Which returns us to the point obvious to everybody by now that the CIA, former KGBs, and even BVDs are also manipulating the Jeffries concertina supply by placing them among dupes who will let them rot in their cases thereby fomenting discord and disaffection among gifted youth whom they then can manipulate for evil purposes. :ph34r:

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I'd like to call more attention to a point that Bill made earlier regarding the playability of some of the more available concertinas. I've had a chance to play an number of them, and found that while some were less responsive than I'd like, some were in fact quite responsive and equal to the task of playing any tune out there at dance speed if you were up to it. You might need to adjust your playing a bit, but the real issue with them is the kind of sound they produce. I know what my preferrences are, but they are only personal, and I also know that most of these instruments produce a good sound of their own perfectly acceptable for most any sort of playing. They all sound less like accordions than button accordions, and a good accordion player doesn't have people turning their nose up at them in Ireland. I've also heard plenty of Jeffries, Wheatstones, Dippers and Suttners that have left me cold as well as ones (including Crabbs ) that thrilled me. Too often though people think the music comes from the instrument. It doesn't. It comes from the player or if they are really lucky, it comes through them. Some of the best music I've heard has come via inferior and sometimes downright crappy instruments ( anyone listen to old Spider John Koerner records lately? ). If you really love the music, it is great to aspire to having the clearest path possible for it, but while it may take a real master to produce great music on a Stagi, you don't need the best instrumnets to be able to play great music. We all need to leave our egos at the door when we play. You can usually tell the difference between those who are trying their best to bring you the music and those who are "demonstrating their ability". I invariably prefer the former to the latter no matter what their skill level.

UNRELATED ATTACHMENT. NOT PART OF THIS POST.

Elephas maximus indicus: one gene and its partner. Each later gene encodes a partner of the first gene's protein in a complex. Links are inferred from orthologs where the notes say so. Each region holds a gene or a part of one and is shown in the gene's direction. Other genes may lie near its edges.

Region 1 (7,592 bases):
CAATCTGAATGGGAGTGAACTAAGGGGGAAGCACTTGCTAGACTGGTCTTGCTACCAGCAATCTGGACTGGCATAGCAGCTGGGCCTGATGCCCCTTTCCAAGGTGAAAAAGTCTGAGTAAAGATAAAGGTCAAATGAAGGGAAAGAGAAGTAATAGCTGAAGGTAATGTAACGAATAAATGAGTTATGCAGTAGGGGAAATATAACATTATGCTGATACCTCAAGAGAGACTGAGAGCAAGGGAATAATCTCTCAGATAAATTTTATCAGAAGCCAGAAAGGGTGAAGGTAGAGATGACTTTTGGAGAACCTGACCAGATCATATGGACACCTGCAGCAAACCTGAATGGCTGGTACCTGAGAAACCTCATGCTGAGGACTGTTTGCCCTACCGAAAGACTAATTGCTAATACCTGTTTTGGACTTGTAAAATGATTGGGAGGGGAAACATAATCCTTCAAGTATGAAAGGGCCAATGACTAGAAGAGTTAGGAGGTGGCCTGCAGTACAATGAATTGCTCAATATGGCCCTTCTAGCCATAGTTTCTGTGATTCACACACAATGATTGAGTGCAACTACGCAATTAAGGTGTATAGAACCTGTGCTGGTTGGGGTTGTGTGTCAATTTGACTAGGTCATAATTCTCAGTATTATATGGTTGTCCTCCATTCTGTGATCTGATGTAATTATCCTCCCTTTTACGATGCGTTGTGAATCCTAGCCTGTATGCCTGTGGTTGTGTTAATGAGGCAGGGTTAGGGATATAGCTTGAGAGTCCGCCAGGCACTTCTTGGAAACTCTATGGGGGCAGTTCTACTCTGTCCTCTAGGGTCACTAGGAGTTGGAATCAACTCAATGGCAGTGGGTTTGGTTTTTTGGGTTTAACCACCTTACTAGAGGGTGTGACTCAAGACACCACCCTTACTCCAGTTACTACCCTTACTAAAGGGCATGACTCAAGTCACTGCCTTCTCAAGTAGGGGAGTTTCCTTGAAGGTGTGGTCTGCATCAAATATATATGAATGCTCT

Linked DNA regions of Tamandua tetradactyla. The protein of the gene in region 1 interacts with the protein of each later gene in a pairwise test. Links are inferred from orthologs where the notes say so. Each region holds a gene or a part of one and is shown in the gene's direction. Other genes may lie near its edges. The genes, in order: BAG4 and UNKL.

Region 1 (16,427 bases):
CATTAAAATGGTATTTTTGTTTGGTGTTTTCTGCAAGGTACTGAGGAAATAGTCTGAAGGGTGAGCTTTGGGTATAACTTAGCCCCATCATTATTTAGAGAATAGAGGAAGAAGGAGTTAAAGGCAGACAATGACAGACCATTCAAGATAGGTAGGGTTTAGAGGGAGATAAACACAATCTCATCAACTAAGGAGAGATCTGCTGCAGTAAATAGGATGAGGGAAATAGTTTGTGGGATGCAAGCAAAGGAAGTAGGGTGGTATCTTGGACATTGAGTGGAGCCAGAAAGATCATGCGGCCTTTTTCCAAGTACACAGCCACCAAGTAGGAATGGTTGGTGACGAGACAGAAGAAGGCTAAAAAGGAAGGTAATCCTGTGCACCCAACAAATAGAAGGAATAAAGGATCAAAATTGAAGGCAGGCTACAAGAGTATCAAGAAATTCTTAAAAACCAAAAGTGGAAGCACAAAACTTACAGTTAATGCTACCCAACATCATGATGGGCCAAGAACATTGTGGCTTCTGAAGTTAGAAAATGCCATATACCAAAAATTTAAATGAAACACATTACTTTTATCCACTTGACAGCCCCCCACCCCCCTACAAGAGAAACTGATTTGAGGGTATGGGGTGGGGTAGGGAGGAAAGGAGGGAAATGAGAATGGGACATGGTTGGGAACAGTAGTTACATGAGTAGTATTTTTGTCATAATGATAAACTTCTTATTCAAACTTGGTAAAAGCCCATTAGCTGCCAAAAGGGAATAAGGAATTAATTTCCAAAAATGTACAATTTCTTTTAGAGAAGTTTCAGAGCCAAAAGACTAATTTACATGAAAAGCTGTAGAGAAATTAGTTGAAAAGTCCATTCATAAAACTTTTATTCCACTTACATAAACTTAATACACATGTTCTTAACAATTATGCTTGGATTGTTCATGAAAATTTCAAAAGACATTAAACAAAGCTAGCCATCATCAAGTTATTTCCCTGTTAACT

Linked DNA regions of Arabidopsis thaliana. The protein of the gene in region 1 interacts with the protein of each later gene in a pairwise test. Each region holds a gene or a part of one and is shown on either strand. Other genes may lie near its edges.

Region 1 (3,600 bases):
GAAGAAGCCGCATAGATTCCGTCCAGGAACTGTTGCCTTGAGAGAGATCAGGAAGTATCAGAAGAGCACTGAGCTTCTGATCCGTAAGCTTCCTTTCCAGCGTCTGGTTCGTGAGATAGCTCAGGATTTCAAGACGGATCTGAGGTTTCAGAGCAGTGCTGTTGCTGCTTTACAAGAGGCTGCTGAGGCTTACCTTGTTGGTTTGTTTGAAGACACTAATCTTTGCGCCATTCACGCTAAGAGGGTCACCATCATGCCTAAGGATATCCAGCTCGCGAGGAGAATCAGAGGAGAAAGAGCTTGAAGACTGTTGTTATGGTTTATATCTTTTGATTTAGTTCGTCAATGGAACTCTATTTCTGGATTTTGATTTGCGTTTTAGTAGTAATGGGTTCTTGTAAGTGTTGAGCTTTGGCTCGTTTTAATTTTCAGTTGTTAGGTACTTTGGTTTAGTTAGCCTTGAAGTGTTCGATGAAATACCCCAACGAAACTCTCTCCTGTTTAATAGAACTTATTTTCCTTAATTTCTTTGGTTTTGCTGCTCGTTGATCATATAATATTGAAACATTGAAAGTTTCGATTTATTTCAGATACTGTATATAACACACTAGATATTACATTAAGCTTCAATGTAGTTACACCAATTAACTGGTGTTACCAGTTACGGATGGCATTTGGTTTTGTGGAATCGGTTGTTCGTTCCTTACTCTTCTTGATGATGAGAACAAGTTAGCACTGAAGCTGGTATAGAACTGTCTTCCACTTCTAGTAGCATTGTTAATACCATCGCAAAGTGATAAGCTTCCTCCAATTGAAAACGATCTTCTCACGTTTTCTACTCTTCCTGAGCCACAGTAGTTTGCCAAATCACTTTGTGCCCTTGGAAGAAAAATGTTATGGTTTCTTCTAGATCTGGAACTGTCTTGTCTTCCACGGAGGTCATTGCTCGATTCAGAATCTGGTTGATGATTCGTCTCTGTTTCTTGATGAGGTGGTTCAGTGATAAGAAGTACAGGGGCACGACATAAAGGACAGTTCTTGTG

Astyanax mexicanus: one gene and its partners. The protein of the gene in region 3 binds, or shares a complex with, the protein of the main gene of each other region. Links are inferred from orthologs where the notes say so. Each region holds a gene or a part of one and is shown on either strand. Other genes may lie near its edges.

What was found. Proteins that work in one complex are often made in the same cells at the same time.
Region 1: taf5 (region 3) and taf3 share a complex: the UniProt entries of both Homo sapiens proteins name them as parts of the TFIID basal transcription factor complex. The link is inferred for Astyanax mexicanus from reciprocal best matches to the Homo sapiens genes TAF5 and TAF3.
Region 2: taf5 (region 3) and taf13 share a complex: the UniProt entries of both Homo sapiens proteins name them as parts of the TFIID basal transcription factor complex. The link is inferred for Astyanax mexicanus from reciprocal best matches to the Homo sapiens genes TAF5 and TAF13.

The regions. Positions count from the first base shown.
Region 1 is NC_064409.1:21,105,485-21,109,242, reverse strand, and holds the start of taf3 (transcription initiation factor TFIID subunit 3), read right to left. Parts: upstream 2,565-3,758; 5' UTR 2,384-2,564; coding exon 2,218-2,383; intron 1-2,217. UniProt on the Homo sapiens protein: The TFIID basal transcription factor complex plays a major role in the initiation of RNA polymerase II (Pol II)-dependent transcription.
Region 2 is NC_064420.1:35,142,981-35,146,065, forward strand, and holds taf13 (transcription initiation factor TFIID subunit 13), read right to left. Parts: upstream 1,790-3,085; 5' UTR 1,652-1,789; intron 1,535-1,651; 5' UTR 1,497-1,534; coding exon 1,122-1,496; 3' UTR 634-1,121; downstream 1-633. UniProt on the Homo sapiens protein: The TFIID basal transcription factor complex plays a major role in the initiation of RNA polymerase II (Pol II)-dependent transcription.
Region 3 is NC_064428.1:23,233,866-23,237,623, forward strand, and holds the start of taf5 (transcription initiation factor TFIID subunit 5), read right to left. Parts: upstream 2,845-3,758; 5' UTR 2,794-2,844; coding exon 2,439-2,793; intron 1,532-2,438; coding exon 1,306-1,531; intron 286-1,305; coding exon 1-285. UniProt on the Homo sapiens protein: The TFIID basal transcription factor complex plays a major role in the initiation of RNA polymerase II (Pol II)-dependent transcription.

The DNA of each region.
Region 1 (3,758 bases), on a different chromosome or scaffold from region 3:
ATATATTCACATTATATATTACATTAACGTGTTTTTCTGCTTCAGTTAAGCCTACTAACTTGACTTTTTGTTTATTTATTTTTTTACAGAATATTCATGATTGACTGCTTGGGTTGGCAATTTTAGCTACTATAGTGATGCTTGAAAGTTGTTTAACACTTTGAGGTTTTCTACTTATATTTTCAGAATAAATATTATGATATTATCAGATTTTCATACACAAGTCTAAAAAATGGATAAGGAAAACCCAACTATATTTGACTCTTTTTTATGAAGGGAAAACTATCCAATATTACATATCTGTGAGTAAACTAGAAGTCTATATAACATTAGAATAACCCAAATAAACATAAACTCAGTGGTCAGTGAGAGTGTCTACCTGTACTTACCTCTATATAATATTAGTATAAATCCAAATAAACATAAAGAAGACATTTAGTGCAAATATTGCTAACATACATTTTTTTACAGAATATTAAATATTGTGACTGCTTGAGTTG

Dana

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I have waded through a lot of posts here and can say that I agree with most of the comments directed at McCabe's original post. As to being a professional, it could well be true. However, I have rarely found any "professional" musician, unable to acquire a suitable instrument, no matter that most professional musicians are not adequately compensated. McCabe implies in one of his earlier posts that he would be willing to pay $7000 for a good Jeffries. I suggest that he contact the Button Box, or Paul Groff, or Chris Algar, one of whom should be able to satisfy his needs, if he is willing to put up the cash - no need to wait years & years for a vintage instrument. He must really be a hot player, since I play one of my own most of the time, now, as does Tom Lawrence, Tom Glynn, and Asher Perkins (who, if he competes in Ireland, next year, well may be be the next All-Ireland Champion in the under 18 category), and other quite good players. Or perhaps we are not quite up to standard???

Edited by Frank Edgley
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instrumnets to be able to play great music. We all need to leave our egos at the door when we play. You can usually tell the difference between those who are trying their best to bring you the music and those who are "demonstrating their ability". I invariably prefer the former to the latter no matter what their skill level.

 

Well said!

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First, take your typical adult beginner. He plays the concertina as a hobby apart from his full-time job. Although he's been playing for around 10 years, he only practices for a few hours a week and does it just for fun. He's had plenty of time to wait for a Dipper and once received it becomes his instrument of choice. His midrange Lachenal was fine for him, but he wanted to have the nicest instrument he could get and could afford it with no problem. The concertina had always just been a hobby for him and he's since moved on to other pursuits. The Dipper sits in its case most of the time now.

 

This could be me - apart from "Suttner" instead of "Dipper", and the final sentence. My Suttner is out of her box 6 days a week on average. I am as typical as mr/s dpmccabe's example - and at least I exist!!

 

What fired me up enough to reply to this thread - which has obviously sparked more replies than it deserved, is the invocation of the "Professional/Joe Amateur" divide. This is a disease that pervades all our endeavours these days. Remember that music is not for listening to - it is for making.

 

<end rant mode>

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Just out of curiosity, where would one hear dpmccabe's playing? The implied name (dpmccabe) doesn't mean anything to me. I don't see anything on the tune link pages. Does he/she perform using a 'stage' name.

chris

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Guest Mick Diles
Just out of curiosity, where would one hear dpmccabe's playing? The implied name (dpmccabe) doesn't mean anything to me. I don't see anything on the tune link pages. Does he/she perform using a 'stage' name.

chris

Chris

 

Just look at his profile. You will see a link to the website of the group he is playing with. Look at the photos and listen to the music.